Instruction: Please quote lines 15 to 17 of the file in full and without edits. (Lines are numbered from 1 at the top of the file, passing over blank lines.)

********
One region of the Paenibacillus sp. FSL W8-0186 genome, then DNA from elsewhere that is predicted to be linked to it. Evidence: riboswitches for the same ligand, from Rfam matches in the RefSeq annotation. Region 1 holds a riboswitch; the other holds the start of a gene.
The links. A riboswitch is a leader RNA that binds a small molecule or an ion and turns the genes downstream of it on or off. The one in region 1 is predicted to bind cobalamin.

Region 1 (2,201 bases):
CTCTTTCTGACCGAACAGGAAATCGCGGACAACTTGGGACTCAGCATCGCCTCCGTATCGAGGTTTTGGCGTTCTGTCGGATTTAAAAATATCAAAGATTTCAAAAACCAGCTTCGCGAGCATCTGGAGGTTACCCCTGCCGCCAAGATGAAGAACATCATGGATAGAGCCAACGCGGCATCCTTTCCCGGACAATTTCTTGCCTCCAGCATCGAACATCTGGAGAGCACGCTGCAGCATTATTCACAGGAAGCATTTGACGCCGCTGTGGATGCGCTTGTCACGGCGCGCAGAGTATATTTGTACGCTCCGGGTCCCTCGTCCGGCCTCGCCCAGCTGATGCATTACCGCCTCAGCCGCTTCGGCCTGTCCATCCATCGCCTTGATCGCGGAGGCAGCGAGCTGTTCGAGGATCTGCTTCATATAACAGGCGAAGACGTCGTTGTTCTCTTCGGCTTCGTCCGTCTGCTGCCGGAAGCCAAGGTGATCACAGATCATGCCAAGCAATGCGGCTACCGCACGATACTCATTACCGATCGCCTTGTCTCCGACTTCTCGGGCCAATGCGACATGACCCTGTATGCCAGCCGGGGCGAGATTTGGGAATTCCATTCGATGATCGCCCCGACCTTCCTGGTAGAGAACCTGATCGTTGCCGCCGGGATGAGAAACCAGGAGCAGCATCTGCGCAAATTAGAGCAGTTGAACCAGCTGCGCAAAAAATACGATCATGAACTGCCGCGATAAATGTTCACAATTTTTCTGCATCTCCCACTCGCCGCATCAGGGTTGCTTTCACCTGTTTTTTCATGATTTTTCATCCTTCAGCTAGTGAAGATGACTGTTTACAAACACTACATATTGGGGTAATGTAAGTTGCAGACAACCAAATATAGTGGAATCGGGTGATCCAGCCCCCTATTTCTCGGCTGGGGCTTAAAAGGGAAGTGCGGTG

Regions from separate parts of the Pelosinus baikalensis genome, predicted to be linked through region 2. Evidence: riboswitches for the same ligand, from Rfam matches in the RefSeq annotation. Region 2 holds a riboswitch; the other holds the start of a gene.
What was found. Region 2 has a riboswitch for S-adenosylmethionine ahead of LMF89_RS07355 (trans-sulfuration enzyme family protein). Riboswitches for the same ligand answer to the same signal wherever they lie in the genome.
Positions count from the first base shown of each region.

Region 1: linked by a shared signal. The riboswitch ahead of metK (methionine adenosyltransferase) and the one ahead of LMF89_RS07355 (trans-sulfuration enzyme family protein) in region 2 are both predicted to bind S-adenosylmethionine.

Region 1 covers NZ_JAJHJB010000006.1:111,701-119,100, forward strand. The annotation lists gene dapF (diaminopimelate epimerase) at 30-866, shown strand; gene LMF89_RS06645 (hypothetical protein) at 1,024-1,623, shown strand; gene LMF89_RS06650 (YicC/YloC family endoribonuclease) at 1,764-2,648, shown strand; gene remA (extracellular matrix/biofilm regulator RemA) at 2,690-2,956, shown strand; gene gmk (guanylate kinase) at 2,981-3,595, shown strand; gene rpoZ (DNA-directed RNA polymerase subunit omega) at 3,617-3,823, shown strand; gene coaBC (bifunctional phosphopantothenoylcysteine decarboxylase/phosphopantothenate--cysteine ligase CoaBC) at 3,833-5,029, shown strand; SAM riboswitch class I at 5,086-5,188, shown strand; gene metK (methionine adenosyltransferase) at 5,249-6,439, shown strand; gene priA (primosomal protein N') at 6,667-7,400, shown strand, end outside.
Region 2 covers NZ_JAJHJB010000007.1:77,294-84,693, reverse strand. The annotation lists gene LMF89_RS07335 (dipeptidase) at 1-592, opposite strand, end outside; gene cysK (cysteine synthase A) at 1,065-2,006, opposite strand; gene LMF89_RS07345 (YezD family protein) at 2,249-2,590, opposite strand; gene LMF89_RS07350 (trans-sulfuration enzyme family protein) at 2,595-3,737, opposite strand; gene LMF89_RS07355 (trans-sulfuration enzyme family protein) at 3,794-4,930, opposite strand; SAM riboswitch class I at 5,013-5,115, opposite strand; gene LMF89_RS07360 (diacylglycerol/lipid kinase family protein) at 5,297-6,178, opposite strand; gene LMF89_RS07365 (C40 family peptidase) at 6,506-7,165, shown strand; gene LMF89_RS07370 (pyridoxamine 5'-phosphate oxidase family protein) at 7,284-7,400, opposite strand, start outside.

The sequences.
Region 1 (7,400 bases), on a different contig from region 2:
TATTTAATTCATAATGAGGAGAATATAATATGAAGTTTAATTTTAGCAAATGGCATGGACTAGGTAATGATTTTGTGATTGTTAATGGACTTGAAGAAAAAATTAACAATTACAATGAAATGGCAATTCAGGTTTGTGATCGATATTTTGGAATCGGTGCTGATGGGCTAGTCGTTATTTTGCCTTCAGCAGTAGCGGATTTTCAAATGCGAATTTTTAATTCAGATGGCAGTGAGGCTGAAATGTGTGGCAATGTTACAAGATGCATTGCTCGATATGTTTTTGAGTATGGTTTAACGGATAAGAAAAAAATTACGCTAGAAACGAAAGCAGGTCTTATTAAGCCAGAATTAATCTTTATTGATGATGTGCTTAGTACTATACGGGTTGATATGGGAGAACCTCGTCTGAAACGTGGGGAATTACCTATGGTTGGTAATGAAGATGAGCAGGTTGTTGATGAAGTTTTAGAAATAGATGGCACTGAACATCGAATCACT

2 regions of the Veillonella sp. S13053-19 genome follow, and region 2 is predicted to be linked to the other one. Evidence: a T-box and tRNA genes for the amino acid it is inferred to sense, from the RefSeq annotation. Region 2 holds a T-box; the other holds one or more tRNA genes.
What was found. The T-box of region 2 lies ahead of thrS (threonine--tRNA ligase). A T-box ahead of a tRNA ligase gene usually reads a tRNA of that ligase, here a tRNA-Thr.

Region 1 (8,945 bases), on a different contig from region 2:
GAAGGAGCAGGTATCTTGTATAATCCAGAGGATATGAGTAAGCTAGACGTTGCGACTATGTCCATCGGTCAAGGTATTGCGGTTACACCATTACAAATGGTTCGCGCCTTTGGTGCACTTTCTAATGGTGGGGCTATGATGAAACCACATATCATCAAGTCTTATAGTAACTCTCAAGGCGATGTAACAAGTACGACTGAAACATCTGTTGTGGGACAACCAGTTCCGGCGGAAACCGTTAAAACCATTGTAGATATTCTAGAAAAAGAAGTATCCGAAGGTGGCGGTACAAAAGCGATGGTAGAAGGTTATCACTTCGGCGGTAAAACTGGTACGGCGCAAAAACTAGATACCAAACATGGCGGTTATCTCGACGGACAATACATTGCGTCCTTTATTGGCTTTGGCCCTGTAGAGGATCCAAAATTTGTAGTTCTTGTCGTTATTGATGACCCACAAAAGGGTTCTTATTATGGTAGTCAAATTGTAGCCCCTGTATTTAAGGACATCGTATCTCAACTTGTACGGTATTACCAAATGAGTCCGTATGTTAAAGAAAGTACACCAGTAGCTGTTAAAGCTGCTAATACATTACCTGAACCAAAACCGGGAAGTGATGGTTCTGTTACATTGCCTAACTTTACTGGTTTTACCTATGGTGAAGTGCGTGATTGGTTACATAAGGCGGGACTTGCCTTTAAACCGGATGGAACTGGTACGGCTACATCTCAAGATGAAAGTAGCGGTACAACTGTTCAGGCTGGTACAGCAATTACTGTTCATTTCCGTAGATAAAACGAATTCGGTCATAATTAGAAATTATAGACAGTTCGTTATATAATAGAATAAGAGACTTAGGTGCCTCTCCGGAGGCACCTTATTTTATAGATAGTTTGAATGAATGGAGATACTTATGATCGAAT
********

What was found. The T-box of region 2 lies ahead of thrS (threonine--tRNA ligase). A T-box ahead of a tRNA ligase gene usually reads a tRNA of that ligase, here a tRNA-Thr.

Region 1 (8,945 bases), on a different contig from region 2:
GAAGGAGCAGGTATCTTGTATAATCCAGAGGATATGAGTAAGCTAGACGTTGCGACTATGTCCATCGGTCAAGGTATTGCGGTTACACCATTACAAATGGTTCGCGCCTTTGGTGCACTTTCTAATGGTGGGGCTATGATGAAACCACATATCATCAAGTCTTATAGTAACTCTCAAGGCGATGTAACAAGTACGACTGAAACATCTGTTGTGGGACAACCAGTTCCGGCGGAAACCGTTAAAACCATTGTAGATATTCTAGAAAAAGAAGTATCCGAAGGTGGCGGTACAAAAGCGATGGTAGAAGGTTATCACTTCGGCGGTAAAACTGGTACGGCGCAAAAACTAGATACCAAACATGGCGGTTATCTCGACGGACAATACATTGCGTCCTTTATTGGCTTTGGCCCTGTAGAGGATCCAAAATTTGTAGTTCTTGTCGTTATTGATGACCCACAAAAGGGTTCTTATTATGGTAGTCAAATTGTAGCCCCTGTATTTAAGGACATCGTATCTCAACTTGTACGGTATTACCAAATGAGTCCGTATGTTAAAGAAAGTACACCAGTAGCTGTTAAAGCTGCTAATACATTACCTGAACCAAAACCGGGAAGTGATGGTTCTGTTACATTGCCTAACTTTACTGGTTTTACCTATGGTGAAGTGCGTGATTGGTTACATAAGGCGGGACTTGCCTTTAAACCGGATGGAACTGGTACGGCTACATCTCAAGATGAAAGTAGCGGTACAACTGTTCAGGCTGGTACAGCAATTACTGTTCATTTCCGTAGATAAAACGAATTCGGTCATAATTAGAAATTATAGACAGTTCGTTATATAATAGAATAAGAGACTTAGGTGCCTCTCCGGAGGCACCTTATTTTATAGATAGTTTGAATGAATGGAGATACTTATGATCGAAT